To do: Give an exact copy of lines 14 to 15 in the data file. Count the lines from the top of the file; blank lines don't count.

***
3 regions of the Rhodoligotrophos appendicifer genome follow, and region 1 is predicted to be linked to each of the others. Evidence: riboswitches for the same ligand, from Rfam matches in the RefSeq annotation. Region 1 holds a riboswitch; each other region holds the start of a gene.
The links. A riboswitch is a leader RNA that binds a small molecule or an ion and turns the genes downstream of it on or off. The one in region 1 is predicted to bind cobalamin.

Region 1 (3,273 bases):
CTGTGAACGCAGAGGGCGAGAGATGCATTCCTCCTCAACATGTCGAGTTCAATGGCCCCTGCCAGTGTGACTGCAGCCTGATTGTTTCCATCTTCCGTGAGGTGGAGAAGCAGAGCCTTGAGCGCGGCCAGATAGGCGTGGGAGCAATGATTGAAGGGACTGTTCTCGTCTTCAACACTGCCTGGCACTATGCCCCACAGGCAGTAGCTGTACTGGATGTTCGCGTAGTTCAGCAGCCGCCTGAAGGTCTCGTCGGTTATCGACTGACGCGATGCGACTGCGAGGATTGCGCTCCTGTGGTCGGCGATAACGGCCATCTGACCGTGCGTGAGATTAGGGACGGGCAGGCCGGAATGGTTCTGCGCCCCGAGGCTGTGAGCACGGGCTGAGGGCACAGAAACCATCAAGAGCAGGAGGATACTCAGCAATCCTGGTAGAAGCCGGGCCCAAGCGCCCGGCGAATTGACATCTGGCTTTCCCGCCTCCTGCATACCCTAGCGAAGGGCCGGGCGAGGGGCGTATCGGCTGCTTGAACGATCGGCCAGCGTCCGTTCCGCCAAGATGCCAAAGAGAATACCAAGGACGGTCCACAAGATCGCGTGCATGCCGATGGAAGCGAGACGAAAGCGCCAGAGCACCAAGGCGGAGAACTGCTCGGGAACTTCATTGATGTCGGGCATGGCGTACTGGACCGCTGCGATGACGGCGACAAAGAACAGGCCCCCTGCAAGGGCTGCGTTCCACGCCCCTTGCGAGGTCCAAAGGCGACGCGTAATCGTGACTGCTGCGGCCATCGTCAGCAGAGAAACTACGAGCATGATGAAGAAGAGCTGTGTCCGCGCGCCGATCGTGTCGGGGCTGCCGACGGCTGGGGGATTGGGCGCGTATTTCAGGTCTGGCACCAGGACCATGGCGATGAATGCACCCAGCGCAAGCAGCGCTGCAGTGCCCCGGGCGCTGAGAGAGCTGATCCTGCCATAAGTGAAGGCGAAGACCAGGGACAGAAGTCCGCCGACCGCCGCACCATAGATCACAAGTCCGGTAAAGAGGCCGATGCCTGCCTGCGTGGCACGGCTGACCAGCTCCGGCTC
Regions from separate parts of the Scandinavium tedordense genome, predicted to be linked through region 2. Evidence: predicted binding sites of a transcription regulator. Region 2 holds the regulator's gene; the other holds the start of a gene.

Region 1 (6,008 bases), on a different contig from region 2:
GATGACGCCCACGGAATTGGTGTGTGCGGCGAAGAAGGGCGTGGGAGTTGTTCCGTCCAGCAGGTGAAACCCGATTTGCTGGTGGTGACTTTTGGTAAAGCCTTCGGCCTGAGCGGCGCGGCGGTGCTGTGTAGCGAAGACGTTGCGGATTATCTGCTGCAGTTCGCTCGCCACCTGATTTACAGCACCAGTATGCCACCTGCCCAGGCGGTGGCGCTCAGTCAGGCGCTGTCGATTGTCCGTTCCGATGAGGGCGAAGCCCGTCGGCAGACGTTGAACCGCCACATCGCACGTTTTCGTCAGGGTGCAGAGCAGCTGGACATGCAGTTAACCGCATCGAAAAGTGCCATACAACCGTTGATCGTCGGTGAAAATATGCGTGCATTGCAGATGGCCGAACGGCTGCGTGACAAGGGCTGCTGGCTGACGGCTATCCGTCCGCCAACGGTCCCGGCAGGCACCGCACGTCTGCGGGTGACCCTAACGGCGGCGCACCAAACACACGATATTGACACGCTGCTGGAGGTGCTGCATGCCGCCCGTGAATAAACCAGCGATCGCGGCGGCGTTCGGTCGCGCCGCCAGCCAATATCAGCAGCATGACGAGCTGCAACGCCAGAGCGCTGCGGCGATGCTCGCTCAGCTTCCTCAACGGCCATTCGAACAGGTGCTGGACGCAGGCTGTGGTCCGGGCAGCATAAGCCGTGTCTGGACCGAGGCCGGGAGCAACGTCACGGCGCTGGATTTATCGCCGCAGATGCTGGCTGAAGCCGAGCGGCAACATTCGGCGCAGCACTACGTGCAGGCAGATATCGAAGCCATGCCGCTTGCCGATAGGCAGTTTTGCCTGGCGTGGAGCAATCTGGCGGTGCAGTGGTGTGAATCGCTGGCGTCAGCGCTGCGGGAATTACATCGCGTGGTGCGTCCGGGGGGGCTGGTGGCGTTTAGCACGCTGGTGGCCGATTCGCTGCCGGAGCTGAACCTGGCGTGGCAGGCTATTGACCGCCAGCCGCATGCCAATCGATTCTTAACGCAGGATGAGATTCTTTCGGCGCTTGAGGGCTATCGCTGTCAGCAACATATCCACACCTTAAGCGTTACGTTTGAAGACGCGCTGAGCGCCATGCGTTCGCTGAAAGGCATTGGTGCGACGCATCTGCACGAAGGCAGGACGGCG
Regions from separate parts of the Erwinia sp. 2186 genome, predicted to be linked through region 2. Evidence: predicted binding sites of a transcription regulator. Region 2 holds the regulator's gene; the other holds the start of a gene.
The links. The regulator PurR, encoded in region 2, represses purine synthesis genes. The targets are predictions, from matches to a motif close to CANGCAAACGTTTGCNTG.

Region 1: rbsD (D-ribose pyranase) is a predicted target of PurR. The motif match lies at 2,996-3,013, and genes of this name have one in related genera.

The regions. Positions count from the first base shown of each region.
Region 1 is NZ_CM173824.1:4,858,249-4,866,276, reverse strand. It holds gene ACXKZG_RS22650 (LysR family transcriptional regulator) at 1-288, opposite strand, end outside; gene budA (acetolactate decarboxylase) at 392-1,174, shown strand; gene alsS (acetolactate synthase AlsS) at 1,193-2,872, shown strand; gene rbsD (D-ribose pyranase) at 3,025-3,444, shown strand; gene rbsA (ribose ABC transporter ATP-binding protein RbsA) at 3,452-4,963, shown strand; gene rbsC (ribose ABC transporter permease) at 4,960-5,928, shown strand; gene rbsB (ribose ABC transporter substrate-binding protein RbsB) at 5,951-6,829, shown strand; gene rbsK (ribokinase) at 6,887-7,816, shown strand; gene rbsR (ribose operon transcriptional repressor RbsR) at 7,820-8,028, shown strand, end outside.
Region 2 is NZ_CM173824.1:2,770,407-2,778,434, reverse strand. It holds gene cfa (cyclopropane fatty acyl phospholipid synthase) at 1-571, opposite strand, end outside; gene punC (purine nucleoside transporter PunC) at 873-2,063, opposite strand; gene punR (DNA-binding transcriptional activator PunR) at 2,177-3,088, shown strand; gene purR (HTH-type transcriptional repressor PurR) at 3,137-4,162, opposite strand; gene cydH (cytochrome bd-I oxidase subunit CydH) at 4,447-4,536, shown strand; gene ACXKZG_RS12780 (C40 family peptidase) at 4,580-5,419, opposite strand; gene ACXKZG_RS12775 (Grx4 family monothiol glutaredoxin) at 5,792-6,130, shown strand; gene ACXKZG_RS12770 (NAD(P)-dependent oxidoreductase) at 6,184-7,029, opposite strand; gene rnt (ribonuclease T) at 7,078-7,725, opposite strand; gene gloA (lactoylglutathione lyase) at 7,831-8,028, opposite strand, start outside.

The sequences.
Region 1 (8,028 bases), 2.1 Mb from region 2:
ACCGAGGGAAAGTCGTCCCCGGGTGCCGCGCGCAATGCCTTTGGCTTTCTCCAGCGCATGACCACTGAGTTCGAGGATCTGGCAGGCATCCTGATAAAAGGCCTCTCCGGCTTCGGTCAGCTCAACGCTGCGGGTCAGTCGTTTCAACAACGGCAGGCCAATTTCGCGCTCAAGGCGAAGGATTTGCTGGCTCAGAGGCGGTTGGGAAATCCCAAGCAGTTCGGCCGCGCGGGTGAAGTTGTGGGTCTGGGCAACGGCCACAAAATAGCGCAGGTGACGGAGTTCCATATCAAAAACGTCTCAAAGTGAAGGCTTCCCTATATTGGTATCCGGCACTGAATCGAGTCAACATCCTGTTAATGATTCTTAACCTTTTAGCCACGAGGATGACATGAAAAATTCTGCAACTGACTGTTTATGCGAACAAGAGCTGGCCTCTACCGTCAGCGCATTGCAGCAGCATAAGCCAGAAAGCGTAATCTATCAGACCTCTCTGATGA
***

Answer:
The sequences.
Region 1 (8,028 bases), 2.1 Mb from region 2: